This week is the 30th anniversary of “The Empire Strikes Back,” which seems patently ridiculous and makes me feel old. It also makes me remember one of the favorite events of my childhood — going to see this movie with my parents.
One afternoon on some weekend in El Paso, Texas, my parents rounded the three of us up and said that “we are going to do something that your father wants to do. Let’s get in the car.” This, of course, led us to fears of a famous “buggy ride,” where we just drove around and looked at stuff. My two brothers and I protested rather vehemently, particularly since my parents steadfastly refused to give up this “thing” that dad wanted to inflict upon us. Surely, it was going to be horrendous.
We stopped at a gas station or a 7/11 or something like that and got some drinks, and started driving. After a time, we went through an intersection and Dad proclaimed from the front seat “Shoot, I just missed my turn.” Dad decided to use the parking lot of a nearby mall to turn around, and said “well, since we’re here, why don’t we just stop here and walk around for a bit.” We thought it was great to have some freedom from the car, even though we’d probably been in there 10 minutes, so this seemed like a fine idea.
I don’t even remember what mall it was, just that by the time we paid it a visit that day it was struggling and mostly empty of shops. A few stores here and there, and at the end of a long corridor we could see there was a movie theater attached to the far end. Dad says “Hey, why don’t you guys run up there and see what’s playing?”
So, my brother Tom and I started walking toward the wall of movie posters. We got closer, and I noticed several posters on the wall were this. I stopped and looked, trying to make sure I was seeing what I thought I was seeing. When I was sure I was, I ran for the wall as fast as I could. It was the greatest news I could imagine; “Empire Strikes Back” was playing in some second-run dollar theater in *this* mall, and it was starting *soon*. I immediately pivoted and bolted, top speed and screaming, back to my parents. Tom and I assaulted them with shouts of “momanddad momanddad, Empire Strikes Back is here! It’s here, and it starts in a few minutes! momanddad momanddad momanddad canwegocanwegocanwegocanwego?”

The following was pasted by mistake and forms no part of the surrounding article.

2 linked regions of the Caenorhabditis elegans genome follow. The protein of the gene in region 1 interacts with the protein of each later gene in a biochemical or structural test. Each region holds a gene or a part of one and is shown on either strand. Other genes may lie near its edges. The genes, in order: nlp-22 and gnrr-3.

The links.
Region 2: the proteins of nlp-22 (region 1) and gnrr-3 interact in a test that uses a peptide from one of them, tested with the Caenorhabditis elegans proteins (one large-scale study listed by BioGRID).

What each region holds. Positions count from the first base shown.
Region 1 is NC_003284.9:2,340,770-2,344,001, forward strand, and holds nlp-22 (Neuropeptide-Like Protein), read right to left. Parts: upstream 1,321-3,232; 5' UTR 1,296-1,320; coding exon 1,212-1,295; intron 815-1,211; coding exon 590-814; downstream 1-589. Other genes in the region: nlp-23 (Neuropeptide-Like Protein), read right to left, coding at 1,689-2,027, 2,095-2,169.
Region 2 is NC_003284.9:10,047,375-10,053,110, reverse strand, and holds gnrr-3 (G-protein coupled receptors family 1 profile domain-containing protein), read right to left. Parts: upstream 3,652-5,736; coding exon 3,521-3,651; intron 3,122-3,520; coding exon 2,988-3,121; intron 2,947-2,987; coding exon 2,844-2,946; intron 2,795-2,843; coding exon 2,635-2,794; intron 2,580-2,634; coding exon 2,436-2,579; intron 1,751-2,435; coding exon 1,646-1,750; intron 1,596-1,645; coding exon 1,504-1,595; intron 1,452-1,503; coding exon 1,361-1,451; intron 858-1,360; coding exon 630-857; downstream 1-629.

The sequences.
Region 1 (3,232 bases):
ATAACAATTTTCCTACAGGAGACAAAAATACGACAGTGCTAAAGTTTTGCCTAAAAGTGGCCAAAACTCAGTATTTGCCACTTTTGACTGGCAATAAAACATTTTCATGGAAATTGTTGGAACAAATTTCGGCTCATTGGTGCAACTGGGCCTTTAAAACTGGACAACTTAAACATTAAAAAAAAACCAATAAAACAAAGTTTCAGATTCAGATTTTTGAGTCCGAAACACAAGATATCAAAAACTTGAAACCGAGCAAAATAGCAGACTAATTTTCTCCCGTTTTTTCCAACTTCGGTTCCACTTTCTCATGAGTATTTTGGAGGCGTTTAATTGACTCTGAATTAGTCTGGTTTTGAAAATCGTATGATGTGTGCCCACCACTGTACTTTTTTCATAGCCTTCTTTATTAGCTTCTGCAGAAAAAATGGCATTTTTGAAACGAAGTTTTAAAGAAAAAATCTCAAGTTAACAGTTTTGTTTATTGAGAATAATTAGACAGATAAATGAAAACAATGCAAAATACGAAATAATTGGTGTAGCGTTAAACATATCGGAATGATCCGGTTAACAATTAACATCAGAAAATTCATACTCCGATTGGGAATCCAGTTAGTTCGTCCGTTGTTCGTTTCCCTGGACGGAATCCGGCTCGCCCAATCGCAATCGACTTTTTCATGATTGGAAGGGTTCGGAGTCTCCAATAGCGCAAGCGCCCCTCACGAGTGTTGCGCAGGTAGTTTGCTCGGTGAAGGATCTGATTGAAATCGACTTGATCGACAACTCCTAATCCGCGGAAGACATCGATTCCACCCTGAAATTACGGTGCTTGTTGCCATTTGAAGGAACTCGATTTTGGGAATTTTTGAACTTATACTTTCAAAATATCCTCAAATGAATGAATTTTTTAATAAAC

They made us wait for a painful eternity of probably no more than a few seconds before relenting, and the five of us went to the movie.
Two amazing hours of AT-ATs, Wampas, Yoda and lightsaber fights later, my parents somehow herded three stupidly-happy children back into the car and we headed home. After a few blocks, we came to that intersection from earlier in the afternoon. We again drove right through the light.
“Dad, that’s where you said you were supposed to turn,” I said. “What about that thing you wanted to do?”
From the driver’s seat of our little station wagon, Dad just peeked back at us over his shoulder and grinned.
“We just did it.”